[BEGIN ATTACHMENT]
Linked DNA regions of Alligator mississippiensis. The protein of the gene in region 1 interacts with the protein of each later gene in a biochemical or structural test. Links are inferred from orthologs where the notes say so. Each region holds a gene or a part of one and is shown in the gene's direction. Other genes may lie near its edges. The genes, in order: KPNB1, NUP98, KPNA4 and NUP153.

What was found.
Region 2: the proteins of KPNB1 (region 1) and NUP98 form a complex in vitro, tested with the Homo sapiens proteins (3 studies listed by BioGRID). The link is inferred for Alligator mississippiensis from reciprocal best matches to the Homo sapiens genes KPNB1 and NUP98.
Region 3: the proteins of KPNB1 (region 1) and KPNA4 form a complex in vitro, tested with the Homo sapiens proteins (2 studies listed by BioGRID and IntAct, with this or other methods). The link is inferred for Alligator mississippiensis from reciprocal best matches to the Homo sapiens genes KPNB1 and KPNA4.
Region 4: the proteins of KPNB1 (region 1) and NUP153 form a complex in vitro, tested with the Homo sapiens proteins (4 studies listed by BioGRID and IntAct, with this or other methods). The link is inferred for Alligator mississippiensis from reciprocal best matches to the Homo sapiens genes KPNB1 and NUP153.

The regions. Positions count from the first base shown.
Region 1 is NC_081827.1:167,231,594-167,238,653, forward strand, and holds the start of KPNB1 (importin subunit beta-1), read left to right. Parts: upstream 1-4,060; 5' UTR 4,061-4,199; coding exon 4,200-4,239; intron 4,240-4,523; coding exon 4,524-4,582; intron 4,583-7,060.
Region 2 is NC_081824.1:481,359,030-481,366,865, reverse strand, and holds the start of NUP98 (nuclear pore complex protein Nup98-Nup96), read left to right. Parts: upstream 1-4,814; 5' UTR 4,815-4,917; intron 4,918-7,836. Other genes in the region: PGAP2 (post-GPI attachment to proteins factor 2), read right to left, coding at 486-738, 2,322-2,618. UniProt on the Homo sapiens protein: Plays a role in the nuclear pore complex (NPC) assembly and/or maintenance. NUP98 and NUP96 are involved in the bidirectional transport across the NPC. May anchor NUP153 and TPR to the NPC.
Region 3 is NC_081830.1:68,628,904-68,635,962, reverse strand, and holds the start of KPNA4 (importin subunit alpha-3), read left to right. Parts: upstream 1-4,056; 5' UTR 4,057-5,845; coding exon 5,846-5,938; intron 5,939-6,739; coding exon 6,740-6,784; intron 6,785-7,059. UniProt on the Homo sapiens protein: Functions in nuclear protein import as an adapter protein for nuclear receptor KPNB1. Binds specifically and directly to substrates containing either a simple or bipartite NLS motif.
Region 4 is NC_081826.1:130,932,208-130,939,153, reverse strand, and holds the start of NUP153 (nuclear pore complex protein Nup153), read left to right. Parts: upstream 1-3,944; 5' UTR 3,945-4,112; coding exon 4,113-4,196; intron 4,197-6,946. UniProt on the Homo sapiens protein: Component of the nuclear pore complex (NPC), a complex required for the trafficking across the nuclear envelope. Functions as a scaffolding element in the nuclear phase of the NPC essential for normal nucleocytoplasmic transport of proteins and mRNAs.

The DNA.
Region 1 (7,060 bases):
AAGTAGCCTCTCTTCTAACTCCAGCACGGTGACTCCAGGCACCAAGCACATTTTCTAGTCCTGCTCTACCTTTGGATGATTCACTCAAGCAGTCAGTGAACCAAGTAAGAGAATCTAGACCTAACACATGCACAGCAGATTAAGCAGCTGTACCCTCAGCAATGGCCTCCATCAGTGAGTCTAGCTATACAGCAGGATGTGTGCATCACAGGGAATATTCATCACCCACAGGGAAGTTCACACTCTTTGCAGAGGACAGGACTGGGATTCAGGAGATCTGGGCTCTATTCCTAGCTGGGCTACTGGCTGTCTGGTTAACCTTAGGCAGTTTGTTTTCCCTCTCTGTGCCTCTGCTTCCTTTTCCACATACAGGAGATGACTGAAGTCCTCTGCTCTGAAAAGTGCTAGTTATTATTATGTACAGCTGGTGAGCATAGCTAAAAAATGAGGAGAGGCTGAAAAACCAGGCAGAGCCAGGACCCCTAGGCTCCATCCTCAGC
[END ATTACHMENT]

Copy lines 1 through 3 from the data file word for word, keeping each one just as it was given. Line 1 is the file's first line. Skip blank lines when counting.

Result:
Linked DNA regions of Alligator mississippiensis. The protein of the gene in region 1 interacts with the protein of each later gene in a biochemical or structural test. Links are inferred from orthologs where the notes say so. Each region holds a gene or a part of one and is shown in the gene's direction. Other genes may lie near its edges. The genes, in order: KPNB1, NUP98, KPNA4 and NUP153.

What was found.
Region 2: the proteins of KPNB1 (region 1) and NUP98 form a complex in vitro, tested with the Homo sapiens proteins (3 studies listed by BioGRID). The link is inferred for Alligator mississippiensis from reciprocal best matches to the Homo sapiens genes KPNB1 and NUP98.